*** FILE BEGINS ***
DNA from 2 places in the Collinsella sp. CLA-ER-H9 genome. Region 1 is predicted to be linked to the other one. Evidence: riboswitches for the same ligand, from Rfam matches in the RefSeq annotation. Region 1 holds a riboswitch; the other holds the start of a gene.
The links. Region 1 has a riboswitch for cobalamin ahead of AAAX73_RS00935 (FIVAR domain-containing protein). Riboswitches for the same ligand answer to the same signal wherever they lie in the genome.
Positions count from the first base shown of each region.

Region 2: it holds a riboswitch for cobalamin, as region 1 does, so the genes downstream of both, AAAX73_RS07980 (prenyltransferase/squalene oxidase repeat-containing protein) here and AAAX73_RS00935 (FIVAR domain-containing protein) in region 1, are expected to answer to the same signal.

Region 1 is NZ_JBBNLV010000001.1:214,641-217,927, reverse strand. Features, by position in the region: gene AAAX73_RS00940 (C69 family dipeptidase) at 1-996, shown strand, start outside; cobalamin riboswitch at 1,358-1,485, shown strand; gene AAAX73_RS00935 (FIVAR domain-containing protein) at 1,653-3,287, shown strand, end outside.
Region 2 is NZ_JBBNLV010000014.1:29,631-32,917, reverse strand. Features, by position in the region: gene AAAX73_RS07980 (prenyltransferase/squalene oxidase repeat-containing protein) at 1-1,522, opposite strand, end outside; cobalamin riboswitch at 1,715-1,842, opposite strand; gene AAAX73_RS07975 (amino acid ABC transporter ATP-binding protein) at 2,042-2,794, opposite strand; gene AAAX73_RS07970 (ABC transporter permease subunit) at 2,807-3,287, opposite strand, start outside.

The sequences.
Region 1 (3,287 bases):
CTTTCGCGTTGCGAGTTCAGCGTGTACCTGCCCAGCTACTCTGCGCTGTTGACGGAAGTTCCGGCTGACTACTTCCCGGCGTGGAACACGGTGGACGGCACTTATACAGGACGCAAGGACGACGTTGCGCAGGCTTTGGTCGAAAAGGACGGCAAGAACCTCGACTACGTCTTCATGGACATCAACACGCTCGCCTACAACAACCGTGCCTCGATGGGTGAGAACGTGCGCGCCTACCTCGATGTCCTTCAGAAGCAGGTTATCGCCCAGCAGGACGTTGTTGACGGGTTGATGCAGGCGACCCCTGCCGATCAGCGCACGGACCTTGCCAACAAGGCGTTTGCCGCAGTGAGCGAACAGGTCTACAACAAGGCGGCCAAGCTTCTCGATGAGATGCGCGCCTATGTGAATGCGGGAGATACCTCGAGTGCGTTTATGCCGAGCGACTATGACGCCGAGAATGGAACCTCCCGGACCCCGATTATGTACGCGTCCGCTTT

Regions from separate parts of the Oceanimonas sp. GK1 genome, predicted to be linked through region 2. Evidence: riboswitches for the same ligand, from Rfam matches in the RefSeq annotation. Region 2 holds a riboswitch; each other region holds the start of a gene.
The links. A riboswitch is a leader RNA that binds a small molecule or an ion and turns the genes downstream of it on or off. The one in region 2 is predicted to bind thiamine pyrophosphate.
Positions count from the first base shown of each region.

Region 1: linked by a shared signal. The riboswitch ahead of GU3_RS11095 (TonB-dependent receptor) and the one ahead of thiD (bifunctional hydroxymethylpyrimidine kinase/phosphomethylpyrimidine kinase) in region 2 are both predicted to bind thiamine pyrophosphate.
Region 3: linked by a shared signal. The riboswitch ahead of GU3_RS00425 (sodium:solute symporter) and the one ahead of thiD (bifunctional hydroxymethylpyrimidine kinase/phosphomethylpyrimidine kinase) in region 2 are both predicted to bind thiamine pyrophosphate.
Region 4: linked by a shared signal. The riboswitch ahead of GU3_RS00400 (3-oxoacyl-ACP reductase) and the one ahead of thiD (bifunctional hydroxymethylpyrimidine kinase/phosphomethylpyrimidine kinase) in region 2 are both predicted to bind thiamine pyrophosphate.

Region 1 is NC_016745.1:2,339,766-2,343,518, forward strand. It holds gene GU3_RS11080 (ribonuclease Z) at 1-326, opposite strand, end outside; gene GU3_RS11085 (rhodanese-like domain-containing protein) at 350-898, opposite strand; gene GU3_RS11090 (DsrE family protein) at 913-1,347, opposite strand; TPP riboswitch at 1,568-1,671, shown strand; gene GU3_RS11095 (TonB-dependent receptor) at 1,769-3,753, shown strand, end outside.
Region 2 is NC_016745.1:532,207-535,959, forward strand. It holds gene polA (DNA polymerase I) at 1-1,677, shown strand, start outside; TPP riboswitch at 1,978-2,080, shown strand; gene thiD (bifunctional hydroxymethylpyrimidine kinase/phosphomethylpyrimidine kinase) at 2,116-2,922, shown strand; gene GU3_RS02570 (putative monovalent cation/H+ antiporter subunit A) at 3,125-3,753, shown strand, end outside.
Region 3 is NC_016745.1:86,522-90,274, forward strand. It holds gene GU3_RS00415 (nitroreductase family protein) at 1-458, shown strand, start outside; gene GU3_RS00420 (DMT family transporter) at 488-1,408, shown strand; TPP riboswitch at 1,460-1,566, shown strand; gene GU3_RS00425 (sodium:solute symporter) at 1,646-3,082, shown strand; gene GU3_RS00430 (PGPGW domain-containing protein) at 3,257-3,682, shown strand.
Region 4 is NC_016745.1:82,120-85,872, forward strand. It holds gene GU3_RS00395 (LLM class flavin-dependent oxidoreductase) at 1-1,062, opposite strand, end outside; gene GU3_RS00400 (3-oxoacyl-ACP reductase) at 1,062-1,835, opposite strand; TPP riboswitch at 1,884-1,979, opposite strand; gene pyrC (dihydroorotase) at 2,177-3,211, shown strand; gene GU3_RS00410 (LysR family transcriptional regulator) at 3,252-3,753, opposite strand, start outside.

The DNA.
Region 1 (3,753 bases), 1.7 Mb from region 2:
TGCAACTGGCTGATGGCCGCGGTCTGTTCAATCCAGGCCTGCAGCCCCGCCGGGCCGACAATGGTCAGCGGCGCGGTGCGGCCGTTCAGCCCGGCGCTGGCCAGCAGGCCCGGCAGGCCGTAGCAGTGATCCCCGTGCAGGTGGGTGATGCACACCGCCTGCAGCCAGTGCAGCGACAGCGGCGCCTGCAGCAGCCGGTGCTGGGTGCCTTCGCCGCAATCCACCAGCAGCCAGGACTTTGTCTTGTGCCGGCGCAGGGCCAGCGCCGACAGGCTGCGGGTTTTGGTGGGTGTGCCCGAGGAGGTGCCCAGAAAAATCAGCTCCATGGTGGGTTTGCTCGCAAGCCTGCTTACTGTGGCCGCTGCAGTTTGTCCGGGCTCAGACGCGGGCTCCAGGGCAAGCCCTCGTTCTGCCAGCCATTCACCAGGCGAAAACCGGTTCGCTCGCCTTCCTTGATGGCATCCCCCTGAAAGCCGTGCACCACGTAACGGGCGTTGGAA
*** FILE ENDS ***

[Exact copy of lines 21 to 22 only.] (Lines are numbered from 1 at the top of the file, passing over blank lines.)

Region 1 (3,753 bases), 1.7 Mb from region 2:
TGCAACTGGCTGATGGCCGCGGTCTGTTCAATCCAGGCCTGCAGCCCCGCCGGGCCGACAATGGTCAGCGGCGCGGTGCGGCCGTTCAGCCCGGCGCTGGCCAGCAGGCCCGGCAGGCCGTAGCAGTGATCCCCGTGCAGGTGGGTGATGCACACCGCCTGCAGCCAGTGCAGCGACAGCGGCGCCTGCAGCAGCCGGTGCTGGGTGCCTTCGCCGCAATCCACCAGCAGCCAGGACTTTGTCTTGTGCCGGCGCAGGGCCAGCGCCGACAGGCTGCGGGTTTTGGTGGGTGTGCCCGAGGAGGTGCCCAGAAAAATCAGCTCCATGGTGGGTTTGCTCGCAAGCCTGCTTACTGTGGCCGCTGCAGTTTGTCCGGGCTCAGACGCGGGCTCCAGGGCAAGCCCTCGTTCTGCCAGCCATTCACCAGGCGAAAACCGGTTCGCTCGCCTTCCTTGATGGCATCCCCCTGAAAGCCGTGCACCACGTAACGGGCGTTGGAA